cell without any other effect, except requiring a different "b".  This
process can be repeated to set the cells to b+x, where x is arbitrary
and b is unknown.


To use this, I recommend you do the following, present the example like this

12 A>B>C>D
... Additional ballots [don't actually find the ballots, it is enough that
you know they exist]

Resulting matrix,
   A    B    C    D 
A  X    b+9  b+7  b+3
B  b+2  X    b+12 b+14
C  b+6  b+10 X    b+4
D  b+11 b+3  b+2  X

Then go on to show your proof.  Often it will make sense to prove that a
violation of a criteria can be found when using the full ranking form, since
the violation will still be possible when partial rankings are allowed.  So,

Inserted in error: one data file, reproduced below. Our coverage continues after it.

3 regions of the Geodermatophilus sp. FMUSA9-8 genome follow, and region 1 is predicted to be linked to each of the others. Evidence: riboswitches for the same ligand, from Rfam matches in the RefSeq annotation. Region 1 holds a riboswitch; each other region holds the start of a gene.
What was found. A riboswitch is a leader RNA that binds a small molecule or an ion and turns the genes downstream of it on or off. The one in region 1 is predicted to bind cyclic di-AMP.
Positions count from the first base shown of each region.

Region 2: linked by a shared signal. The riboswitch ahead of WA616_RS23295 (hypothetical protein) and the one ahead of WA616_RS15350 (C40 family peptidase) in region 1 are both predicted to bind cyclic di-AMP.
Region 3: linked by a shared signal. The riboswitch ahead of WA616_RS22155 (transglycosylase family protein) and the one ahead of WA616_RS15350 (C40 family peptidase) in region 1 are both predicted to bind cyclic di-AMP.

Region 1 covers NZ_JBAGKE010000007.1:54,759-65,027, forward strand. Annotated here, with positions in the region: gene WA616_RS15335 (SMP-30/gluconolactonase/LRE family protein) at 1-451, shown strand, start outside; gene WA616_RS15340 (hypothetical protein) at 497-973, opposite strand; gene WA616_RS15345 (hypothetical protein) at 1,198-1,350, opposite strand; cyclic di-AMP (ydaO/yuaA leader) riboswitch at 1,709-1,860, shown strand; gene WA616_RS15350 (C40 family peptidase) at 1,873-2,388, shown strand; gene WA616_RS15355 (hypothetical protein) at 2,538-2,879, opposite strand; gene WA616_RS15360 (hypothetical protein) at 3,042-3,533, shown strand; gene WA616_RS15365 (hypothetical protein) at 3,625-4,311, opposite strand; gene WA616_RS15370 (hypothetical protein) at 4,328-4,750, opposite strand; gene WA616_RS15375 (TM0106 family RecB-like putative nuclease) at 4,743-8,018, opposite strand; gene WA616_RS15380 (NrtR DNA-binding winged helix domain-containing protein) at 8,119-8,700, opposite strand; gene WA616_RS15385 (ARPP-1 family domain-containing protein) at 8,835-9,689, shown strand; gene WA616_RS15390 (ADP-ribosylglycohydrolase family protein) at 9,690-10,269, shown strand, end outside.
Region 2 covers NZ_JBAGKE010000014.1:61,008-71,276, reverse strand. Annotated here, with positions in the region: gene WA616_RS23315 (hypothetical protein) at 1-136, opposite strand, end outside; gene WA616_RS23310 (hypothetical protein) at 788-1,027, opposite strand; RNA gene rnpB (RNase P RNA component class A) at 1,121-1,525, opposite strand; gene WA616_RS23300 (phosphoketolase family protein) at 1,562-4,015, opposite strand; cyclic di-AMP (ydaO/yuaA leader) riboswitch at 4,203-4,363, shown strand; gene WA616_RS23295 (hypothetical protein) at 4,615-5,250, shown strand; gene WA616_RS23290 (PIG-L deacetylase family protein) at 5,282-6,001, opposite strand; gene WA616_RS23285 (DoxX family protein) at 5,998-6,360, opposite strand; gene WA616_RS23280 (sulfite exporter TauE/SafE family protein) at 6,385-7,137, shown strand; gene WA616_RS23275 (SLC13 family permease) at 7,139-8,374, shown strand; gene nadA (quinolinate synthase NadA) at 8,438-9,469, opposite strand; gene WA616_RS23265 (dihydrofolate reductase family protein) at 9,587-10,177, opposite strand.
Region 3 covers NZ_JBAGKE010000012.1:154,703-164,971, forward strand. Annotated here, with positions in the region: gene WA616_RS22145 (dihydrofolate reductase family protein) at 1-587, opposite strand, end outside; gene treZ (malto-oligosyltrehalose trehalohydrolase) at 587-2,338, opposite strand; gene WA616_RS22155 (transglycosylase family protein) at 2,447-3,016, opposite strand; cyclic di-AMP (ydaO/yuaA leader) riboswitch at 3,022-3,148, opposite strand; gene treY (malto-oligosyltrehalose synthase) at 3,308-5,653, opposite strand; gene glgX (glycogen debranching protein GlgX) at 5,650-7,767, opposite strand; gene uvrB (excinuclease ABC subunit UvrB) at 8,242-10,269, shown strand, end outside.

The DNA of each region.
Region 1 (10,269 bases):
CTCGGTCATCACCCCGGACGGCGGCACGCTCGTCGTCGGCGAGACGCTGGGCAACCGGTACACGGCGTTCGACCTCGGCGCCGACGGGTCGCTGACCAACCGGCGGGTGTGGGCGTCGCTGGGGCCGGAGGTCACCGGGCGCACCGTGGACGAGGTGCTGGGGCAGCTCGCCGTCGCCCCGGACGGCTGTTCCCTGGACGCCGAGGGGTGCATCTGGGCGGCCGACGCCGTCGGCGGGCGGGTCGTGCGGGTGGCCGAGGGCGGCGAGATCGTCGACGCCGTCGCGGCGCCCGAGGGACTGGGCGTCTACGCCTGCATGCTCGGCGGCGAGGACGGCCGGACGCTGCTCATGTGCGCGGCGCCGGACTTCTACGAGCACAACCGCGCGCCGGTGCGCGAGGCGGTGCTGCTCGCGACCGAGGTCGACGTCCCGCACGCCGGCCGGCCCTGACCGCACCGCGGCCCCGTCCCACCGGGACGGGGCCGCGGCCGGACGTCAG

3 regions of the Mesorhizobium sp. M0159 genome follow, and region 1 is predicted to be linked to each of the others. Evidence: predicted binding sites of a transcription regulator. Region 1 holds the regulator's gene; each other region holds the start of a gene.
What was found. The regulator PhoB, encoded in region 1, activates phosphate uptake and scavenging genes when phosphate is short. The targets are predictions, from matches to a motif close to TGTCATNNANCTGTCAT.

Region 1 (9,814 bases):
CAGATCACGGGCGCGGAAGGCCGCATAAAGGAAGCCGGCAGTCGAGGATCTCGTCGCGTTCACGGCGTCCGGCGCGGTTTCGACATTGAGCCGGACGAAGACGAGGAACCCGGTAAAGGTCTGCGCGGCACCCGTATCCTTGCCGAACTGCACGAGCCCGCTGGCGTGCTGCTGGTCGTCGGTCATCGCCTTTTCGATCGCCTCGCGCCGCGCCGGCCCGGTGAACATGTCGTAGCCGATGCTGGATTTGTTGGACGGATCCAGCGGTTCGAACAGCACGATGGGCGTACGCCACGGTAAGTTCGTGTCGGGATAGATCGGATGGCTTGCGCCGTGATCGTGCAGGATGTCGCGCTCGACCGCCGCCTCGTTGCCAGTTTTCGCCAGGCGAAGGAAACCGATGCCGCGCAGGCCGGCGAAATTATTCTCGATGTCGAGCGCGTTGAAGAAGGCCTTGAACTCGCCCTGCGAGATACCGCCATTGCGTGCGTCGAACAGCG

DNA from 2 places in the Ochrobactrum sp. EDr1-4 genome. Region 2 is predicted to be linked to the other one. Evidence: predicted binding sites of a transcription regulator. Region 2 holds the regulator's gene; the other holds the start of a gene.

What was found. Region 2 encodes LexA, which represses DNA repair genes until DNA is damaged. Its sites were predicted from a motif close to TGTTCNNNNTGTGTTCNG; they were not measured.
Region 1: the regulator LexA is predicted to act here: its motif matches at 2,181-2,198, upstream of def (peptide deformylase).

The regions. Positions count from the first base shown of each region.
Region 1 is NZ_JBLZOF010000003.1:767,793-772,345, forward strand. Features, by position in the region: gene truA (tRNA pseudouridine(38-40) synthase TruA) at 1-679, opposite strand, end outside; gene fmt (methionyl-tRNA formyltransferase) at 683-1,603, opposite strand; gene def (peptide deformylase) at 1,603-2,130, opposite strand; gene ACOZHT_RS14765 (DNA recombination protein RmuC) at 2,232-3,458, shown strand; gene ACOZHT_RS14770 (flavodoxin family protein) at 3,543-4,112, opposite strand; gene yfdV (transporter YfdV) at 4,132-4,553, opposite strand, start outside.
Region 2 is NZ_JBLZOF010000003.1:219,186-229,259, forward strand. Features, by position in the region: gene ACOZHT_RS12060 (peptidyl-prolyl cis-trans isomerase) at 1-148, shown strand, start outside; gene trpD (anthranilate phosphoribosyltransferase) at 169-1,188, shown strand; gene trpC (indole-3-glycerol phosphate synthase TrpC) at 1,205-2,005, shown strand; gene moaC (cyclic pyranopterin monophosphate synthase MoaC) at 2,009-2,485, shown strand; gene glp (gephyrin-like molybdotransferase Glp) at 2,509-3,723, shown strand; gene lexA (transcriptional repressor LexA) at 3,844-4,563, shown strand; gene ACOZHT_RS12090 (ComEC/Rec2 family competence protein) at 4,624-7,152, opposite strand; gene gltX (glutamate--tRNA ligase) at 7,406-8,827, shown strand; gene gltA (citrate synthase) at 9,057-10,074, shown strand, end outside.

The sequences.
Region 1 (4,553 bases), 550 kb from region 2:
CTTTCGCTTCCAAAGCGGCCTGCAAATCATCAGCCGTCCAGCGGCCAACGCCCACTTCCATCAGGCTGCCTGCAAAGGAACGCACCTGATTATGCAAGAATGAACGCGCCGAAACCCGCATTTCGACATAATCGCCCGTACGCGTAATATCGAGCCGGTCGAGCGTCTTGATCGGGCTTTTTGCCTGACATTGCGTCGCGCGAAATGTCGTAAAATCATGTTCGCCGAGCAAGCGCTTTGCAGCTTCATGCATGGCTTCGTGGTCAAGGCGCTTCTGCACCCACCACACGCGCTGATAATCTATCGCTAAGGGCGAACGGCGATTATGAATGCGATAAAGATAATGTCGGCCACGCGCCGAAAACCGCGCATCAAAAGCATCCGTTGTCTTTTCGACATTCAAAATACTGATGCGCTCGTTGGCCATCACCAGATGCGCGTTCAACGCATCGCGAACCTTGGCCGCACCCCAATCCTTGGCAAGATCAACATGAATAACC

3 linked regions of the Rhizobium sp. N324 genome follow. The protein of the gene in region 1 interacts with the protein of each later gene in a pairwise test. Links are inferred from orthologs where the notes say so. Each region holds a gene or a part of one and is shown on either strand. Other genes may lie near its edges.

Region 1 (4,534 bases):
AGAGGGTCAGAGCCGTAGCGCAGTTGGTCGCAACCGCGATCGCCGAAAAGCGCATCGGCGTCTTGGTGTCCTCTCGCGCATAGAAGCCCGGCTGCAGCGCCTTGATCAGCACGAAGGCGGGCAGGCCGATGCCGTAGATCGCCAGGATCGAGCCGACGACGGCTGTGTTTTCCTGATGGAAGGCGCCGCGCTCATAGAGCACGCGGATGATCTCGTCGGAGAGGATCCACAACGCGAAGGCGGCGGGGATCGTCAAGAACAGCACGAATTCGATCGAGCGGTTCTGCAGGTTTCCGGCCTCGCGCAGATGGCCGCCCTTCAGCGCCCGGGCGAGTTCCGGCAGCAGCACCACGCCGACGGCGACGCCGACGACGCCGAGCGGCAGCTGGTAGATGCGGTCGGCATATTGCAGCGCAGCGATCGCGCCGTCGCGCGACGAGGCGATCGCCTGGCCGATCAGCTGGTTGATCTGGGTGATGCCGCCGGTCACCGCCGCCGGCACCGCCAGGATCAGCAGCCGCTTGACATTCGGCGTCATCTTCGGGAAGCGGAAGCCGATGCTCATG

matrices like this,

   A   B   C
A  X   b+2 b-4
B  b-2 X   b+3
C  b+4 b-3 X

may be more useful.

Note that my method for dealing with partial orders does not assume that
partial orders are allowed except at the end of ballots, unless the starting
ballots provided do not follow this.  This means that the method is still
valid if partial orders are restricted to the end of the ballot.


If you only want to use the marginal matrix, "b" can be subtracted out.  For
example, from above the A vs. B gives (b+9) - (b+2) = 7.  This means that you
can set margins to arbitrary values without regard to the unknown "b".

Remember, however, that if there are no equal rankings, that each pair of
cells will have the form
b+x and b-x, so (b+x) - (b-x) = 2x.  So, all margins must be even.

Blake Cretney